In suicide, advances in epigenetic techniques have allow to characterize epigenetic alterations in key elements of the hypothalamus-pituitary-adrenal axis (HPA-axis), neurotrophic factors, serotoninergic and GABAergic systems, that have been proposed as epigenetic biomarkers for suicide, suicide ideation and suicide attempt (104).
Interestingly, epigenetic biomarkers have been pointed out as potential biomarkers for guiding treatment. Thus, antipsychotic drugs, such as olanzapine, induced DNA methylations alterations through the brain in SCZ patients, changes related with its efficacy (105, 106). For instance, reduced response to antidepressants has been associated with the absence of methylation at a specific CpG site in exon 4 of BDNF in MDD patients (107). Consequently, BDNF exon 4 methylation, and circulating BDNF protein levels may be used together as a predictive tool to personalize treatment of MDD (108).
More interestingly, histone deacetylases (HDAC), that have been demonstrated to control epigenetic programming associated with the modulation of behaviour and cognition, appears to be crucial for reversing dysfunctional epigenetic regulation induced by early life events exposure in preclinical models (109, 110). Additional studies have supported the potential role of HDAC as promising new therapeutic targets for the treatment of MDD (111). In this context, HDAC inhibitors, alone or in combination with current antidepressant drugs, are currently being explored (112–114).
Altogether, epigenetic studies highlight the importance of epigenetic mechanisms on controlling genes or gene complexes. In neuropsychiatry, despite huge advances were achieved, there are still far for providing a clear molecular mechanism underlying these disorders and effective treatment options. The heterogeneity of the techniques and methods used, with a range in sensitivity for detecting effects (115–117); the lack of adjusting the genome-wide results to account for cell specificity (118, 119); the confounding factors such as patient's treatment, population origin and phenotypes included (105, 120); and the lack of further studies to demonstrate the concordance between brain-blood data have hampered the clinical use of epigenetic biomarkers (121).
Summary and Conclusions
As set out in this review, there are several proteins, metabolites and genes that have been linked with certain neuropsychiatric diseases mainly due to the advance in ‘omics' technologies. However, none of them have demonstrated to be a real and useful biomarker in clinical practice.
Despite each ‘omic' presents its limitations and challenges (122–124), three essential key targets are in common to advance in the searching of biomarkers in neuropsychiatry: 1) accurate selection of the clinical population, 2) shortened sampling time and 3) standardization of procedures for sample processing. These items can be applied for any diseases, but are of special interest for psychiatric disorders. The broad spectrum of phenotypes in patients diagnosed from the same psychiatric disorder and the overlapping of some traits or clusters in different neuropsychiatric disorders, which can often make diagnosis difficult, increases the heterogeneity of the clinical population analyzed. To overcome this issue, emerged ‘omics' studies have focused on the identification of potential biomarkers for specific traits. However, the reduced number of samples analyzed per trait/phenotype has made difficult to achieve robust conclusions about the potential clinical use of the proposed biomarkers. In this respect, modern ‘omics’ workflows that enable high throughput studies with large cohorts of well-defined samples can solve this problem.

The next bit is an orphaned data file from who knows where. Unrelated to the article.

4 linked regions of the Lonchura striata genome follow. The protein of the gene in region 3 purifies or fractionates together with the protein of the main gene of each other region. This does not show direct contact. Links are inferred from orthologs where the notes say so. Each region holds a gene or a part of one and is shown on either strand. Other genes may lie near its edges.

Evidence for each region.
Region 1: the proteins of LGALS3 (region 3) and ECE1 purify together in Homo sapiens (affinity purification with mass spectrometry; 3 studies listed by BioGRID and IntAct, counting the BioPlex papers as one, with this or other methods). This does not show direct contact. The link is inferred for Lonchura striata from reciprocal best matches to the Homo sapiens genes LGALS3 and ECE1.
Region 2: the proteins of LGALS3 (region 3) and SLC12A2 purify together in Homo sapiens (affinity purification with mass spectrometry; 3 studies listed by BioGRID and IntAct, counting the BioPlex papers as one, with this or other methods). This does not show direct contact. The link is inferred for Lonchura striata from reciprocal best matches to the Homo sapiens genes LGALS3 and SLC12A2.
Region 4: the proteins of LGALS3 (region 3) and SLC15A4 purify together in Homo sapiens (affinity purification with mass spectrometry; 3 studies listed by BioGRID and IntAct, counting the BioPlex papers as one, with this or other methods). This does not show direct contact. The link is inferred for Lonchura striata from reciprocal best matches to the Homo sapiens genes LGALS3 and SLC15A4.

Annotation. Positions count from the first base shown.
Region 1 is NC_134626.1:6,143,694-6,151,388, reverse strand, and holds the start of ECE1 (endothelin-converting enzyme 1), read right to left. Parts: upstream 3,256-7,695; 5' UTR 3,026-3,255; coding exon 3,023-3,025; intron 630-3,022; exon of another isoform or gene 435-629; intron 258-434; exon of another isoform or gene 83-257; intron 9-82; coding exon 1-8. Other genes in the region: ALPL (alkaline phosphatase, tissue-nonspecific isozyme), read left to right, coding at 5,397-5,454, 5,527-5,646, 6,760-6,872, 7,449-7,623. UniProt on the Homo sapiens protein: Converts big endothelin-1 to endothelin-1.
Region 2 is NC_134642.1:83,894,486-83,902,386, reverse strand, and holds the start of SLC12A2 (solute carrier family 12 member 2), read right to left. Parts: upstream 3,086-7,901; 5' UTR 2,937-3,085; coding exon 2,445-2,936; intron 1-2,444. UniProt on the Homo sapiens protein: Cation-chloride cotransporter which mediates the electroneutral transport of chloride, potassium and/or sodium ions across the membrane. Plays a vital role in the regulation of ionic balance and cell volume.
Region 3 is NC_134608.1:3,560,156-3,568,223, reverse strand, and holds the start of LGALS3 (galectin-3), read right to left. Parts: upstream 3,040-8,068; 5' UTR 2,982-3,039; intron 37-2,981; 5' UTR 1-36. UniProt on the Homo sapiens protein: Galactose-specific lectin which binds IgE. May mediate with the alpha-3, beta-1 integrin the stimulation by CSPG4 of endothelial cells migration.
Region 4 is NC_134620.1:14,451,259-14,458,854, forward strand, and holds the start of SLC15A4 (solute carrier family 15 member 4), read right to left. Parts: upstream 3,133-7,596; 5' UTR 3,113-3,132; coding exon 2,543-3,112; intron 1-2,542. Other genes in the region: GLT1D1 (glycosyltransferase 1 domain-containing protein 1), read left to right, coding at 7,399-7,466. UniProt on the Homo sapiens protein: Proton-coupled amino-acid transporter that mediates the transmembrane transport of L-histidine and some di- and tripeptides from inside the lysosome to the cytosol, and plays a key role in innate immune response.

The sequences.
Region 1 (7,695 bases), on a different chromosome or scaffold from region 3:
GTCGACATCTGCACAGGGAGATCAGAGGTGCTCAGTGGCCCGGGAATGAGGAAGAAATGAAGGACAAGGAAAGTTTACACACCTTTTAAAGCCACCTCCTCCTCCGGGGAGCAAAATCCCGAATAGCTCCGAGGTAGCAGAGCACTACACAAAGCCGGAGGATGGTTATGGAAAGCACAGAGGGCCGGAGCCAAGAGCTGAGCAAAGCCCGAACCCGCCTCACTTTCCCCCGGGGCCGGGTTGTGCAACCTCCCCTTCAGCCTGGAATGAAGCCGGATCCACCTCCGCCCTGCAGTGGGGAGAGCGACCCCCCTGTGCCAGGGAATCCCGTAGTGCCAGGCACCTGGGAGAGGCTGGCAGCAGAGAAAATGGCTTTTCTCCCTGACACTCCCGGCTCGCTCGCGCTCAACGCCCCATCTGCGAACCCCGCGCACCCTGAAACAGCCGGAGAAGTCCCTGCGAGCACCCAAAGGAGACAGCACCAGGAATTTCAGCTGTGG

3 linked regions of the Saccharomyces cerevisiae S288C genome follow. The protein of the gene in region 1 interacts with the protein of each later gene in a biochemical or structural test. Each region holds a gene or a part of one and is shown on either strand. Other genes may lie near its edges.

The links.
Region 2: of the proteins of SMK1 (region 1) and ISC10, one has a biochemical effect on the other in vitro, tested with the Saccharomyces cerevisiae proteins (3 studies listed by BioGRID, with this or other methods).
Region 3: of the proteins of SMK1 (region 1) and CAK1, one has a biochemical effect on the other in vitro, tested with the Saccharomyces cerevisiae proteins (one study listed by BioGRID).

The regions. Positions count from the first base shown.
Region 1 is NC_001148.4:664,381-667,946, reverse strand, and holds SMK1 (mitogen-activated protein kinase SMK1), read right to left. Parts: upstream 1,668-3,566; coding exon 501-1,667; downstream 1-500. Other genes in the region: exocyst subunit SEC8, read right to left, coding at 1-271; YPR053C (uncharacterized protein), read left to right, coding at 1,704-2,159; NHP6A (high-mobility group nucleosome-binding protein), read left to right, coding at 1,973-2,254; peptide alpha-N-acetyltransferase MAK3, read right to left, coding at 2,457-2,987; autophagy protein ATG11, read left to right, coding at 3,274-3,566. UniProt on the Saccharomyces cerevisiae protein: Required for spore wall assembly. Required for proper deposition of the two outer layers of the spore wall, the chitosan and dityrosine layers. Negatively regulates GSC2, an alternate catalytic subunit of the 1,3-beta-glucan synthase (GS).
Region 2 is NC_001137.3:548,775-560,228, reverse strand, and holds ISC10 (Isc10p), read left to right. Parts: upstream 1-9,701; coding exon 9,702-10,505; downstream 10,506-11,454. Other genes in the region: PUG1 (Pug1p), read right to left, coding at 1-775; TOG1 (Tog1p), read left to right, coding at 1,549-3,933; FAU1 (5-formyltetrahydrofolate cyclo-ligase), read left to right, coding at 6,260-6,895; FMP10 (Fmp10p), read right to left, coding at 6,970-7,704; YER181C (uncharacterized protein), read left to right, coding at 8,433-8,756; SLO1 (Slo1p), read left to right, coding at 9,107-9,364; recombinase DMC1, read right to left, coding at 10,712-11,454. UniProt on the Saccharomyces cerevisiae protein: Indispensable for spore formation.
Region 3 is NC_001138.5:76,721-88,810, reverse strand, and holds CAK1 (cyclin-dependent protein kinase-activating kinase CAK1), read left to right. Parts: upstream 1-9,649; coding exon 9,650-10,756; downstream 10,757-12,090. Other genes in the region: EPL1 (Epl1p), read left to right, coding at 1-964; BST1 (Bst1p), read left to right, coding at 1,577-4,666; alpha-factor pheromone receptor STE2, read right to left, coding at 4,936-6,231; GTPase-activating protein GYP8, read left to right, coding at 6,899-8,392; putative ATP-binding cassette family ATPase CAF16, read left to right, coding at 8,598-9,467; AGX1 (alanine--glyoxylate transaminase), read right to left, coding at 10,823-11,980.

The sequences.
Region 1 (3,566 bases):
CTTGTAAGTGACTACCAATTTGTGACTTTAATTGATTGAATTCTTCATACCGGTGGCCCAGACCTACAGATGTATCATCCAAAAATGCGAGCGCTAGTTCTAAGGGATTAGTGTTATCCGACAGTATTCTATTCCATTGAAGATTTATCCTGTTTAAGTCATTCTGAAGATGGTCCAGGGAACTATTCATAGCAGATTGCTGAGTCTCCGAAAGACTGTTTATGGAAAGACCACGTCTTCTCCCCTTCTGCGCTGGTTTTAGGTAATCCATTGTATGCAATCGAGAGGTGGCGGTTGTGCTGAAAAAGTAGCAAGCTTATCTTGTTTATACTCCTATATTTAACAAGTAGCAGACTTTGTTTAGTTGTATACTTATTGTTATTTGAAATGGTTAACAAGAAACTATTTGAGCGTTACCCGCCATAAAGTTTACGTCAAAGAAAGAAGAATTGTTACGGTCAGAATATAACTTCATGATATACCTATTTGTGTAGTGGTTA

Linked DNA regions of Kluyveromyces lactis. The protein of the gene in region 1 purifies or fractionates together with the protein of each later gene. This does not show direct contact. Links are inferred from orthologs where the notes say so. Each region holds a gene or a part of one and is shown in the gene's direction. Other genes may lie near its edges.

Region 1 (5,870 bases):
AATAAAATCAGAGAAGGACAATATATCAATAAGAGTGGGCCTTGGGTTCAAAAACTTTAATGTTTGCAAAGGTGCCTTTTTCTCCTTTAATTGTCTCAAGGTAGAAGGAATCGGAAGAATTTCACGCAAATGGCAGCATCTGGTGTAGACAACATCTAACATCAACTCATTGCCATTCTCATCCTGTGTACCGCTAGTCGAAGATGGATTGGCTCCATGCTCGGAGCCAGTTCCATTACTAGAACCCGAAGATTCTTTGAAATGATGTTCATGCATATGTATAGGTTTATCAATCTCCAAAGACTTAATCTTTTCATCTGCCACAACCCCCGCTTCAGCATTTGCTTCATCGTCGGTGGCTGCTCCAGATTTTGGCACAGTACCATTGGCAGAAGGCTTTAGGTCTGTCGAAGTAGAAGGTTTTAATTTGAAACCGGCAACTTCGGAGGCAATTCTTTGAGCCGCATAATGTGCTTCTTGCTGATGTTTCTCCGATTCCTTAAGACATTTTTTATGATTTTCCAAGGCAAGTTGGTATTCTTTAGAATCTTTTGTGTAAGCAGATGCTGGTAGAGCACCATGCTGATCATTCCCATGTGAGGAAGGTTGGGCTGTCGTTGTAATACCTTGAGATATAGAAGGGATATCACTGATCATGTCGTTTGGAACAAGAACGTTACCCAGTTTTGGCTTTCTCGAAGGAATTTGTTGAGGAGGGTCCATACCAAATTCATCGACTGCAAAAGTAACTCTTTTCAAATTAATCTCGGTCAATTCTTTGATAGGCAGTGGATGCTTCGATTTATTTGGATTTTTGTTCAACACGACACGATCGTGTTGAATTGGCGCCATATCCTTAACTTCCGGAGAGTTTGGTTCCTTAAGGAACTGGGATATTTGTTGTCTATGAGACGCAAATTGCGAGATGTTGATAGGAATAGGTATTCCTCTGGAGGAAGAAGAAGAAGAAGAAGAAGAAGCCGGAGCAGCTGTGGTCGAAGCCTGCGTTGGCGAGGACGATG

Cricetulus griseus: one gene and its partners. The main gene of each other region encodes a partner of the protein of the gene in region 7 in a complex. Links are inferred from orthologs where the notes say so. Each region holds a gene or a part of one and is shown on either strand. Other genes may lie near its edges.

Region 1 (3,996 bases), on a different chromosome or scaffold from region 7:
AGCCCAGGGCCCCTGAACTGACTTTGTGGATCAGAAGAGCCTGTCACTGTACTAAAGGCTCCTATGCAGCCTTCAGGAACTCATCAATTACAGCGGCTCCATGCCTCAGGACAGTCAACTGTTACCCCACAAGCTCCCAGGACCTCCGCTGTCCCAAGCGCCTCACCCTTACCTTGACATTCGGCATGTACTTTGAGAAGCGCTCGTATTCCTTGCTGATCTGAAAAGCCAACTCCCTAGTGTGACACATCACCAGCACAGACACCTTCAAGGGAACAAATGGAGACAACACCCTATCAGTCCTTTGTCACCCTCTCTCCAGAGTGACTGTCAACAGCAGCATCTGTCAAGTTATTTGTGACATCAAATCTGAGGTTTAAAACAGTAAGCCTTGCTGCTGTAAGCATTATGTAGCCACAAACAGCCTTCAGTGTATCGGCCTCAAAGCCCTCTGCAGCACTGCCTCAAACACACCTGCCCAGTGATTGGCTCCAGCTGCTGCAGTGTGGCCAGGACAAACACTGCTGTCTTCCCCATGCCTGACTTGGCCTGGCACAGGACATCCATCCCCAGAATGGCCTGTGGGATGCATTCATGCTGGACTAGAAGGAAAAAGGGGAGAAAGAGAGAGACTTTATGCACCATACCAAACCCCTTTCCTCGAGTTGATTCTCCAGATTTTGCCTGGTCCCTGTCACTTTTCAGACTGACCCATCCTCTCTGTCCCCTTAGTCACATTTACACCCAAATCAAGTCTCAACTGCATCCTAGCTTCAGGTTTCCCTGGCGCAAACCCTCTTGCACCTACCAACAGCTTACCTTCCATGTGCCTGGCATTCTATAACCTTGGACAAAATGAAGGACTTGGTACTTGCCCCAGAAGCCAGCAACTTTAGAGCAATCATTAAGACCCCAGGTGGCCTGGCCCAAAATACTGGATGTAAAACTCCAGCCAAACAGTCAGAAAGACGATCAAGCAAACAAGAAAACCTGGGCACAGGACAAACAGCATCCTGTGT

Besides, the heterogeneity of procedures for sample processing along with the differences in power and sensitivity of each ‘omics' technologies have contribute to that reality. In this respect, new ‘omics’ with better quantity power and sensitivity would contribute to find robust and realistic biomarkers.
One of the major challenges still lying ahead is the way to integrate the plethora of data obtained from each ‘omics’ to reach the holistic realization of a ‘systems biology’ understanding the biological question (125). In this context, bioinformatics tools have been designed to understand the potential of ‘omics’ technology (126).
Another concern is that current biomarker validation is a lengthy and complex process. In essence, this process includes the validation of the method, determined by the characteristics of the assay employed, and the clinical validation, to provide evidences that the biomarker is linked specifically with the disease or clinical end point under consideration. Is in this aspect in which future longitudinal integrative ‘omics’ studies can be crucial to provide a rigorously biomarkers validation ensuring its sensitivity, specificity, predictive value, and likelihood ratio, by its assessment in a large cohort (normal clinical population). It is expected that in the following years considerable breakthroughs will occur in these regards.